Fourteen people were killed and another fourteen were injured while attending a company holiday party in San Bernardino, California on Wednesday. It was the deadliest mass shooting in the United States since the tragic shooting at Sandy Hook Elementary School three years ago, according to the Washington Post.
There are a number of things about this shooting, and all the others, that disappoint me; but what I find most disturbing is that we’ve become desensitized to these incidents.
As an American citizen, I no longer feel shock when I hear news of mass shootings and murder. They’ve become commonplace. I used to think of myself as a very patriotic person, but it’s becoming harder and harder to be proud of this nation. I doubt that I’m alone.
The shooting in San Bernardino was the 355th mass shooting since the start of 2015 (that’s just 336 days). These shootings have left 462 people dead and 1,314 injured, according to the New York Times. Americans are dying left and right at the hands of other Americans and it seems like no one cares.
The Paris attacks got quite a bit of attention from civilians as well as from the media, and rightfully so. But why is an attack by ISIS across the Atlantic more shocking or important to the American population than the mass shootings that happen here nearly every day, committed by American people against American people?
Something needs to be done. Like President Obama said, our “prayers” aren’t going to fix anything. While the good will sent to Paris from around the world was a kind gesture, I hope people realize that a hashtag (#prayforparis) is essentially useless. Your social media posts won’t affect any real world change.
I can’t bear to hear the argument “guns don’t kill people”anymore. Guns do kill people. Limited access to guns would make killing people en masse in minutes much more difficult. Needing a gun to protect yourself from other people with guns is complete nonsense; it’s a circular argument.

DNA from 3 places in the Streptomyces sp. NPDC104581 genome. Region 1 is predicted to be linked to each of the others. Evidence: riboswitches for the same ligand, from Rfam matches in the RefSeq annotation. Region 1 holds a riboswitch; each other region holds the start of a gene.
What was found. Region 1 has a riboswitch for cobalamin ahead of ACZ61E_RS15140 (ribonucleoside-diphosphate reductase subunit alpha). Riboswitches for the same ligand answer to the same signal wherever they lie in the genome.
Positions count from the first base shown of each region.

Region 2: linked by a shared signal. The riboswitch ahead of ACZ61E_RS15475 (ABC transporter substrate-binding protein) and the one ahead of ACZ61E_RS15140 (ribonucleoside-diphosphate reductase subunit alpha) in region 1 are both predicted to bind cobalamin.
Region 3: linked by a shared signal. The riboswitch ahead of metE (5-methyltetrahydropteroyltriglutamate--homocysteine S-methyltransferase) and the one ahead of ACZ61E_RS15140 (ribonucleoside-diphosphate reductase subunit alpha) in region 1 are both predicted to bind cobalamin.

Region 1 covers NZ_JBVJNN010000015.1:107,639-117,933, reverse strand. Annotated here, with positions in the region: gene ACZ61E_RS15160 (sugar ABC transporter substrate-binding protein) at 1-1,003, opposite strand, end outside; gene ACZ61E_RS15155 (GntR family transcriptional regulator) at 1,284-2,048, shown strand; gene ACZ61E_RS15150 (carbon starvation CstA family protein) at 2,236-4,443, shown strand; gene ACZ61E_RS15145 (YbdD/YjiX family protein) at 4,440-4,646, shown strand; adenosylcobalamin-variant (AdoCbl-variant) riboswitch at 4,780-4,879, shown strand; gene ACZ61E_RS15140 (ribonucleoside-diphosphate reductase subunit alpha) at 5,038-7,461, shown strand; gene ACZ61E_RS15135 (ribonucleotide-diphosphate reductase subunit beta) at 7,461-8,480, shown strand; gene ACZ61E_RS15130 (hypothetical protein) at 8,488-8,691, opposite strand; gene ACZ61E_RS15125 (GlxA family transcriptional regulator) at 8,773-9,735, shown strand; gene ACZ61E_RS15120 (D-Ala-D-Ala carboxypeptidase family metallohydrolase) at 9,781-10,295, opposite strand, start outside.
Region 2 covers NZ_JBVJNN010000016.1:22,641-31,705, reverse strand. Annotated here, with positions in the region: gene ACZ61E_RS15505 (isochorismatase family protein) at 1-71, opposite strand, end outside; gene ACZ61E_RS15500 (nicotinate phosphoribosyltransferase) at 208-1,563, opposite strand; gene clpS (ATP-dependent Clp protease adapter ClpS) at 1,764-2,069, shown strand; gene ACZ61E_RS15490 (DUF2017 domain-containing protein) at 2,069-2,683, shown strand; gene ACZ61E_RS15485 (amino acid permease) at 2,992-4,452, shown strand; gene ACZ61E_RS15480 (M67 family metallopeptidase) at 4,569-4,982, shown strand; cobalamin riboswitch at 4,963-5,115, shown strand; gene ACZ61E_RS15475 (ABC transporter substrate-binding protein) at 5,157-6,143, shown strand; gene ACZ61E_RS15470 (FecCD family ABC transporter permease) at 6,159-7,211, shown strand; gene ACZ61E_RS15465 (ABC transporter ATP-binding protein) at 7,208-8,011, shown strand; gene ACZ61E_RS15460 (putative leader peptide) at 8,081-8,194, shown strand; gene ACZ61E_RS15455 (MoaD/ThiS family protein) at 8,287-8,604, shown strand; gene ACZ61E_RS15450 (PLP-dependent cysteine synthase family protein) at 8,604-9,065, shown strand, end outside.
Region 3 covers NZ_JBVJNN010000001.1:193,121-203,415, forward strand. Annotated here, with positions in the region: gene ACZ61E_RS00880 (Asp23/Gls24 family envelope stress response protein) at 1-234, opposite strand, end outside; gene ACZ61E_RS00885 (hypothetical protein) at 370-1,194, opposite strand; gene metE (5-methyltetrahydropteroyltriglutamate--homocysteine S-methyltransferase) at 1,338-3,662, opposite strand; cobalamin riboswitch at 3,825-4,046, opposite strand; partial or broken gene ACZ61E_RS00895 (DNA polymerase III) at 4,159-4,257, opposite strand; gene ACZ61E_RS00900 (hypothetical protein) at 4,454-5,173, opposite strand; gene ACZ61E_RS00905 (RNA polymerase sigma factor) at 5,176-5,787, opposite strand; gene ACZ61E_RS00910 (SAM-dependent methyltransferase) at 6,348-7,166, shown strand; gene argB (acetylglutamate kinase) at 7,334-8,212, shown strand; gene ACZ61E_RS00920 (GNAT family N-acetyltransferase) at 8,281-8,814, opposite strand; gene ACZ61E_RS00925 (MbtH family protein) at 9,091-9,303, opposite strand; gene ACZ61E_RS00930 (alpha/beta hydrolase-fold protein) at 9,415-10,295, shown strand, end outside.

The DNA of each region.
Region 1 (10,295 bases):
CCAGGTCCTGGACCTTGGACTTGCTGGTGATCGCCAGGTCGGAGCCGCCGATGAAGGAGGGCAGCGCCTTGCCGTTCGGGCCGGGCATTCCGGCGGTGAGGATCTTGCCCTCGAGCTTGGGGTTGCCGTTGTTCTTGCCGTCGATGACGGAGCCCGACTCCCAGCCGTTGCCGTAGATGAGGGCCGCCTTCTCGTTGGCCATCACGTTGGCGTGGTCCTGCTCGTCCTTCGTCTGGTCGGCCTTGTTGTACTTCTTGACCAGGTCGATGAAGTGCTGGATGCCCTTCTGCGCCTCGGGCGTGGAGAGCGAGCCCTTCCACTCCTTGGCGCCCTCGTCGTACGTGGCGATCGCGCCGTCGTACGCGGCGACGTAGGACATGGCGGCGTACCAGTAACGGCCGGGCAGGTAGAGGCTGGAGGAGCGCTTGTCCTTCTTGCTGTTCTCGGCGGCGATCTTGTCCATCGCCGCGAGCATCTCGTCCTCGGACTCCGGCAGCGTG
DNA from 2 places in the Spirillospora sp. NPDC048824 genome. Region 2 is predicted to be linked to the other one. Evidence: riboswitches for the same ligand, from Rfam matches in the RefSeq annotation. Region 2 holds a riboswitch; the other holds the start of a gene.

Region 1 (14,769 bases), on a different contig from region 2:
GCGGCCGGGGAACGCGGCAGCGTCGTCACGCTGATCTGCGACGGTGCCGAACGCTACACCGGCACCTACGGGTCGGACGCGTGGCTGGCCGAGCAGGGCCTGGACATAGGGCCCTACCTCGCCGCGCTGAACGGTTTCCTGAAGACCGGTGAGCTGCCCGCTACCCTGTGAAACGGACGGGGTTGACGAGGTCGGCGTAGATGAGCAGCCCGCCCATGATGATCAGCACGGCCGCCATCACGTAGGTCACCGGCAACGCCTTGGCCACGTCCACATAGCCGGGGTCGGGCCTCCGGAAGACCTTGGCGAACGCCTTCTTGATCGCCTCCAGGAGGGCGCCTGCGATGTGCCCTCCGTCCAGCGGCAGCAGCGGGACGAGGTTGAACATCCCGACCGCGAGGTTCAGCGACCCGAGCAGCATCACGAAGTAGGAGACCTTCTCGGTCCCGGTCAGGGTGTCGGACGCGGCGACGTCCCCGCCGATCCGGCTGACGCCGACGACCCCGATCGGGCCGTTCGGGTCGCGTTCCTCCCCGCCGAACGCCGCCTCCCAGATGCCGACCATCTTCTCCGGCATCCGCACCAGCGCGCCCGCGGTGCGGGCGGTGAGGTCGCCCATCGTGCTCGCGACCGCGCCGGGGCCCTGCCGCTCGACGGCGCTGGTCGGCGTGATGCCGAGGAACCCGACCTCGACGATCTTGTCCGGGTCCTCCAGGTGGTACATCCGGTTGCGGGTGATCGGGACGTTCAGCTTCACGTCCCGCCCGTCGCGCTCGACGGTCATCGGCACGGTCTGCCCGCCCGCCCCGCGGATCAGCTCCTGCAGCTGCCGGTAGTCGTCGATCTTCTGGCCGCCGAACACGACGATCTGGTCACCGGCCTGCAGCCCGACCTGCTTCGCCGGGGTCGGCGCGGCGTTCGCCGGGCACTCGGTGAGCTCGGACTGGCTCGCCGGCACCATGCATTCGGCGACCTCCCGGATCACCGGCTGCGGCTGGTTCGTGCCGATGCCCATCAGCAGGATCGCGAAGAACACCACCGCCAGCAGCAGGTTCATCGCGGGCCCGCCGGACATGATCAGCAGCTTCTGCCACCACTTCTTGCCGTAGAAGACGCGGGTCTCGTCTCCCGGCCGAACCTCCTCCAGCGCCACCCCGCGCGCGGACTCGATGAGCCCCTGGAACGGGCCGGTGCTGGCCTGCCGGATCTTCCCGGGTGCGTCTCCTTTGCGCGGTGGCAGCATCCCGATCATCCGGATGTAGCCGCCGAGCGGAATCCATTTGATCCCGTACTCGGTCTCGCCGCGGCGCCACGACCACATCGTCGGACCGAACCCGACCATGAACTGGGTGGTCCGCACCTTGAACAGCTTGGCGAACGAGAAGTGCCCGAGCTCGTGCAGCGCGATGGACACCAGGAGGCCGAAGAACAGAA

“America’s gun control laws are the loosest in the developed world and its rate of gun-related homicide is the highest,” according to the Atlantic . That should embarrass us.
Let’s look to countries on the opposite spectrum of gun control for inspiration.
In Japan, for example, almost no one owns a gun. Sportsmen may acquire a gun after going through a lengthy licensing procedure. A potential gun owner must attend classes and pass written and shooting tests, undergo a background check, pass a mental health test and prove that they aren’t addicted to drugs or alcohol. Gun owners must store their guns in a locker, keep ammunition in a separate locker and provide local law enforcement with a map of their home or apartment indicating where the locker is located.
What does this mean for Japan’s homicides by guns? They’re nearly nonexistent. In 2008, 11 gun-related deaths occurred in Japan–compared to 587 in the U.S. But this has just as much to do with Japanese culture and constitution as gun control laws.
Our constitution gives us the right to bear arms. Japan’s constitution states, “no person shall posses a firearm or a sword,” with very few exceptions. In contrast to the second amendment of the U.S. constitution, this excerpt from Japan’s was written in 1958.
Let’s recall that the second amendment was written over 224 years ago–a time when firearms were a whole lot different (and a lot less fatal). If the founding fathers witnessed the massacres that have been happening so often this year, I’d be willing to bet they wouldn’t have put their names on that amendment.
Americans take their rights very seriously, and we should. But that’s the root of the problem. We need to think about these issues from the bottom up. Just because it’s written in the constitution, does that mean it’s right? Not necessarily. As young people, we have the power to change the future. We need to question the political moves that Americans have made in the past.
The U.S. probably won’t reach Japan’s levels of gun control, but it’s useful to look to other countries and examine their statistics of gun ownership to gun-related deaths. Even countries with far more moderate gun laws than Japan experience significantly lower rates of gun-related homicide than the United States.
We need to educate ourselves on these issues and take a stand. So pay attention and invest in what’s happening to Americans across the country every day. Urge those in power to make a change. Save lives. Raise your voice, and drown out the gunfire.